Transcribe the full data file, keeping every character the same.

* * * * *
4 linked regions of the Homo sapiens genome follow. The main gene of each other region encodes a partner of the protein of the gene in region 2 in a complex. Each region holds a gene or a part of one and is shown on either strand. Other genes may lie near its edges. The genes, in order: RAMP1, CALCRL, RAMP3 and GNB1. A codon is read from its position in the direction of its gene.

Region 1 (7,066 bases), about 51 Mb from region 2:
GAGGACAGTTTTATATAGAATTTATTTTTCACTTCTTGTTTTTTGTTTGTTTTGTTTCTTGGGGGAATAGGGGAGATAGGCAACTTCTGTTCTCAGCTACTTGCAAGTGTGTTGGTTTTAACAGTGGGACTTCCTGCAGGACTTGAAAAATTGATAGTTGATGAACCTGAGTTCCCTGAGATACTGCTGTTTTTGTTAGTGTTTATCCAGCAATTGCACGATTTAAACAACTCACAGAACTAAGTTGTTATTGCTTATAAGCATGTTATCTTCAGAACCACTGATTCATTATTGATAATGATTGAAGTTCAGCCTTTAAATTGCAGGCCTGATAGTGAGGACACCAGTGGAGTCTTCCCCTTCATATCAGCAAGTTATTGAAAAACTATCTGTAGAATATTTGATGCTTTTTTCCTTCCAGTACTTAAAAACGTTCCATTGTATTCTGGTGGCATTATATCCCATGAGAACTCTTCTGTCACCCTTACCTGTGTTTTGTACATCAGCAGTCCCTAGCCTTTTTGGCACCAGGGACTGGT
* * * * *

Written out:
4 linked regions of the Homo sapiens genome follow. The main gene of each other region encodes a partner of the protein of the gene in region 2 in a complex. Each region holds a gene or a part of one and is shown on either strand. Other genes may lie near its edges. The genes, in order: RAMP1, CALCRL, RAMP3 and GNB1. A codon is read from its position in the direction of its gene.

Region 1 (7,066 bases), about 51 Mb from region 2:
GAGGACAGTTTTATATAGAATTTATTTTTCACTTCTTGTTTTTTGTTTGTTTTGTTTCTTGGGGGAATAGGGGAGATAGGCAACTTCTGTTCTCAGCTACTTGCAAGTGTGTTGGTTTTAACAGTGGGACTTCCTGCAGGACTTGAAAAATTGATAGTTGATGAACCTGAGTTCCCTGAGATACTGCTGTTTTTGTTAGTGTTTATCCAGCAATTGCACGATTTAAACAACTCACAGAACTAAGTTGTTATTGCTTATAAGCATGTTATCTTCAGAACCACTGATTCATTATTGATAATGATTGAAGTTCAGCCTTTAAATTGCAGGCCTGATAGTGAGGACACCAGTGGAGTCTTCCCCTTCATATCAGCAAGTTATTGAAAAACTATCTGTAGAATATTTGATGCTTTTTTCCTTCCAGTACTTAAAAACGTTCCATTGTATTCTGGTGGCATTATATCCCATGAGAACTCTTCTGTCACCCTTACCTGTGTTTTGTACATCAGCAGTCCCTAGCCTTTTTGGCACCAGGGACTGGT